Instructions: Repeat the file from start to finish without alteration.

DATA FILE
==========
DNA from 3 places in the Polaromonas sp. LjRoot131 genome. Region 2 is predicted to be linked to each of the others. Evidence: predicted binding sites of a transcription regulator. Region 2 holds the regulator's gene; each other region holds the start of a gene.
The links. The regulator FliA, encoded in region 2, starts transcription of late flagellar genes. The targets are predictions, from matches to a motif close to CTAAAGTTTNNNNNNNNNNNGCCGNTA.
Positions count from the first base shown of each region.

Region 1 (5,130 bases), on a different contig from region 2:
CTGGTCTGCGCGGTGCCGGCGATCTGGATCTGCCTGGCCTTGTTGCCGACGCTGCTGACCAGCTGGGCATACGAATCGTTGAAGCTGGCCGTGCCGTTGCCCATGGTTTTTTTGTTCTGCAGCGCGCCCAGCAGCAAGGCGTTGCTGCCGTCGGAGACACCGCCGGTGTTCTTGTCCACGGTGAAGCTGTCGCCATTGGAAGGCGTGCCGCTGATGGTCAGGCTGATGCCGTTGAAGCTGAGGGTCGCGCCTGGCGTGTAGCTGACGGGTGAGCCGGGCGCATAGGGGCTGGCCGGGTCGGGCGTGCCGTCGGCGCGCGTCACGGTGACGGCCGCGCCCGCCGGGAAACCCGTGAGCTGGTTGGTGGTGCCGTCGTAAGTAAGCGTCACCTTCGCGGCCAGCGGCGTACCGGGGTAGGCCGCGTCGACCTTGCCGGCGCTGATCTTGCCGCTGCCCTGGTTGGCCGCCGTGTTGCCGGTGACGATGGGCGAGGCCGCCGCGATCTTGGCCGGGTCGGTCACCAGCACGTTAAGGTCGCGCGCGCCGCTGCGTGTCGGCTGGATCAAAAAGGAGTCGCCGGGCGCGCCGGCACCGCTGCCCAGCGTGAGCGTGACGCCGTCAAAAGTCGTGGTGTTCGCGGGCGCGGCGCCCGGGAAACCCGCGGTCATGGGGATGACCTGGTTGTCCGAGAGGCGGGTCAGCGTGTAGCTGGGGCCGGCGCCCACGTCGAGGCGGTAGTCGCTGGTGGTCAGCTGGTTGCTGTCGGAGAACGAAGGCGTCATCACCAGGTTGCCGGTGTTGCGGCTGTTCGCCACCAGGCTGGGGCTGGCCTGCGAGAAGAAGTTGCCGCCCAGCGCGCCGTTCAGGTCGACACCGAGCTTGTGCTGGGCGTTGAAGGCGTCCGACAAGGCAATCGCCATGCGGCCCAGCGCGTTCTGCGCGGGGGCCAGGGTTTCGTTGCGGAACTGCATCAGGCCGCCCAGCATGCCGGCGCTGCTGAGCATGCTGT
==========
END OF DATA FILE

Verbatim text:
DNA from 3 places in the Polaromonas sp. LjRoot131 genome. Region 2 is predicted to be linked to each of the others. Evidence: predicted binding sites of a transcription regulator. Region 2 holds the regulator's gene; each other region holds the start of a gene.
The links. The regulator FliA, encoded in region 2, starts transcription of late flagellar genes. The targets are predictions, from matches to a motif close to CTAAAGTTTNNNNNNNNNNNGCCGNTA.
Positions count from the first base shown of each region.

Region 1 (5,130 bases), on a different contig from region 2:
CTGGTCTGCGCGGTGCCGGCGATCTGGATCTGCCTGGCCTTGTTGCCGACGCTGCTGACCAGCTGGGCATACGAATCGTTGAAGCTGGCCGTGCCGTTGCCCATGGTTTTTTTGTTCTGCAGCGCGCCCAGCAGCAAGGCGTTGCTGCCGTCGGAGACACCGCCGGTGTTCTTGTCCACGGTGAAGCTGTCGCCATTGGAAGGCGTGCCGCTGATGGTCAGGCTGATGCCGTTGAAGCTGAGGGTCGCGCCTGGCGTGTAGCTGACGGGTGAGCCGGGCGCATAGGGGCTGGCCGGGTCGGGCGTGCCGTCGGCGCGCGTCACGGTGACGGCCGCGCCCGCCGGGAAACCCGTGAGCTGGTTGGTGGTGCCGTCGTAAGTAAGCGTCACCTTCGCGGCCAGCGGCGTACCGGGGTAGGCCGCGTCGACCTTGCCGGCGCTGATCTTGCCGCTGCCCTGGTTGGCCGCCGTGTTGCCGGTGACGATGGGCGAGGCCGCCGCGATCTTGGCCGGGTCGGTCACCAGCACGTTAAGGTCGCGCGCGCCGCTGCGTGTCGGCTGGATCAAAAAGGAGTCGCCGGGCGCGCCGGCACCGCTGCCCAGCGTGAGCGTGACGCCGTCAAAAGTCGTGGTGTTCGCGGGCGCGGCGCCCGGGAAACCCGCGGTCATGGGGATGACCTGGTTGTCCGAGAGGCGGGTCAGCGTGTAGCTGGGGCCGGCGCCCACGTCGAGGCGGTAGTCGCTGGTGGTCAGCTGGTTGCTGTCGGAGAACGAAGGCGTCATCACCAGGTTGCCGGTGTTGCGGCTGTTCGCCACCAGGCTGGGGCTGGCCTGCGAGAAGAAGTTGCCGCCCAGCGCGCCGTTCAGGTCGACACCGAGCTTGTGCTGGGCGTTGAAGGCGTCCGACAAGGCAATCGCCATGCGGCCCAGCGCGTTCTGCGCGGGGGCCAGGGTTTCGTTGCGGAACTGCATCAGGCCGCCCAGCATGCCGGCGCTGCTGAGCATGCTGT